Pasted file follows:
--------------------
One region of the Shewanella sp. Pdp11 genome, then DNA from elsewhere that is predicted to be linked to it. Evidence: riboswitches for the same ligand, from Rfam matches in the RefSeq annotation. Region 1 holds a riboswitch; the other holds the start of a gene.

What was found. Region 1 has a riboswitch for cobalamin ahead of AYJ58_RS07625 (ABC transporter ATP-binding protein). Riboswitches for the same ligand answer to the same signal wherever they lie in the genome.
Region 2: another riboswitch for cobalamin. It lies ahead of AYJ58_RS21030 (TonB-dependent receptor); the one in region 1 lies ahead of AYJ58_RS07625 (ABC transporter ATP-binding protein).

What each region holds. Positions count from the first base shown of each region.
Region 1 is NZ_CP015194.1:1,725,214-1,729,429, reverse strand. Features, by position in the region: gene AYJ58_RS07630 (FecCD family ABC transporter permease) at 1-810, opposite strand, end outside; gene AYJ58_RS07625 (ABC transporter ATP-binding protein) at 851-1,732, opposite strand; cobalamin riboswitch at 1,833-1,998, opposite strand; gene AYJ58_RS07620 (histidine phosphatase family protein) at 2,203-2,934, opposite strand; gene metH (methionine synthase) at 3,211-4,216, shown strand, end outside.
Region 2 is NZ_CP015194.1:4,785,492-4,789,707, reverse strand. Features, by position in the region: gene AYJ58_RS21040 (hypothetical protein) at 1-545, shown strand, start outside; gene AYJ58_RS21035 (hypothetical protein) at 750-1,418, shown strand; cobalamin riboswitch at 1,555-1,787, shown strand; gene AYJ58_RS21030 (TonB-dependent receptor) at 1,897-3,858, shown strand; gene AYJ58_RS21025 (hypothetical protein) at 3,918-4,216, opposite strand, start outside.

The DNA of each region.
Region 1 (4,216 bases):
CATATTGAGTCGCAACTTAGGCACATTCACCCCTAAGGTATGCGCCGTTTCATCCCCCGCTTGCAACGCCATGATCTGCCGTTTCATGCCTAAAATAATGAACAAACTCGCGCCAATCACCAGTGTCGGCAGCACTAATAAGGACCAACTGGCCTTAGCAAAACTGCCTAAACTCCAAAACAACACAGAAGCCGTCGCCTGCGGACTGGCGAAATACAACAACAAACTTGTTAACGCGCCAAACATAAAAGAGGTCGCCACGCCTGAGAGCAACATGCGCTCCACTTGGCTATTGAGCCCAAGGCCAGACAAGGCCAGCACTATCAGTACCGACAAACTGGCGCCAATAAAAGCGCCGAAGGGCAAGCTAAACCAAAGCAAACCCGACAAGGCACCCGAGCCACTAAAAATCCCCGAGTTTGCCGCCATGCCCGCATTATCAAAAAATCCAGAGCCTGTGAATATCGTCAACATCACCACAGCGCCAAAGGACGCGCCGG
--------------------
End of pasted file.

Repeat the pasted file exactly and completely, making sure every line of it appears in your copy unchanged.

One region of the Shewanella sp. Pdp11 genome, then DNA from elsewhere that is predicted to be linked to it. Evidence: riboswitches for the same ligand, from Rfam matches in the RefSeq annotation. Region 1 holds a riboswitch; the other holds the start of a gene.

What was found. Region 1 has a riboswitch for cobalamin ahead of AYJ58_RS07625 (ABC transporter ATP-binding protein). Riboswitches for the same ligand answer to the same signal wherever they lie in the genome.
Region 2: another riboswitch for cobalamin. It lies ahead of AYJ58_RS21030 (TonB-dependent receptor); the one in region 1 lies ahead of AYJ58_RS07625 (ABC transporter ATP-binding protein).

What each region holds. Positions count from the first base shown of each region.
Region 1 is NZ_CP015194.1:1,725,214-1,729,429, reverse strand. Features, by position in the region: gene AYJ58_RS07630 (FecCD family ABC transporter permease) at 1-810, opposite strand, end outside; gene AYJ58_RS07625 (ABC transporter ATP-binding protein) at 851-1,732, opposite strand; cobalamin riboswitch at 1,833-1,998, opposite strand; gene AYJ58_RS07620 (histidine phosphatase family protein) at 2,203-2,934, opposite strand; gene metH (methionine synthase) at 3,211-4,216, shown strand, end outside.
Region 2 is NZ_CP015194.1:4,785,492-4,789,707, reverse strand. Features, by position in the region: gene AYJ58_RS21040 (hypothetical protein) at 1-545, shown strand, start outside; gene AYJ58_RS21035 (hypothetical protein) at 750-1,418, shown strand; cobalamin riboswitch at 1,555-1,787, shown strand; gene AYJ58_RS21030 (TonB-dependent receptor) at 1,897-3,858, shown strand; gene AYJ58_RS21025 (hypothetical protein) at 3,918-4,216, opposite strand, start outside.

The DNA of each region.
Region 1 (4,216 bases):
CATATTGAGTCGCAACTTAGGCACATTCACCCCTAAGGTATGCGCCGTTTCATCCCCCGCTTGCAACGCCATGATCTGCCGTTTCATGCCTAAAATAATGAACAAACTCGCGCCAATCACCAGTGTCGGCAGCACTAATAAGGACCAACTGGCCTTAGCAAAACTGCCTAAACTCCAAAACAACACAGAAGCCGTCGCCTGCGGACTGGCGAAATACAACAACAAACTTGTTAACGCGCCAAACATAAAAGAGGTCGCCACGCCTGAGAGCAACATGCGCTCCACTTGGCTATTGAGCCCAAGGCCAGACAAGGCCAGCACTATCAGTACCGACAAACTGGCGCCAATAAAAGCGCCGAAGGGCAAGCTAAACCAAAGCAAACCCGACAAGGCACCCGAGCCACTAAAAATCCCCGAGTTTGCCGCCATGCCCGCATTATCAAAAAATCCAGAGCCTGTGAATATCGTCAACATCACCACAGCGCCAAAGGACGCGCCGG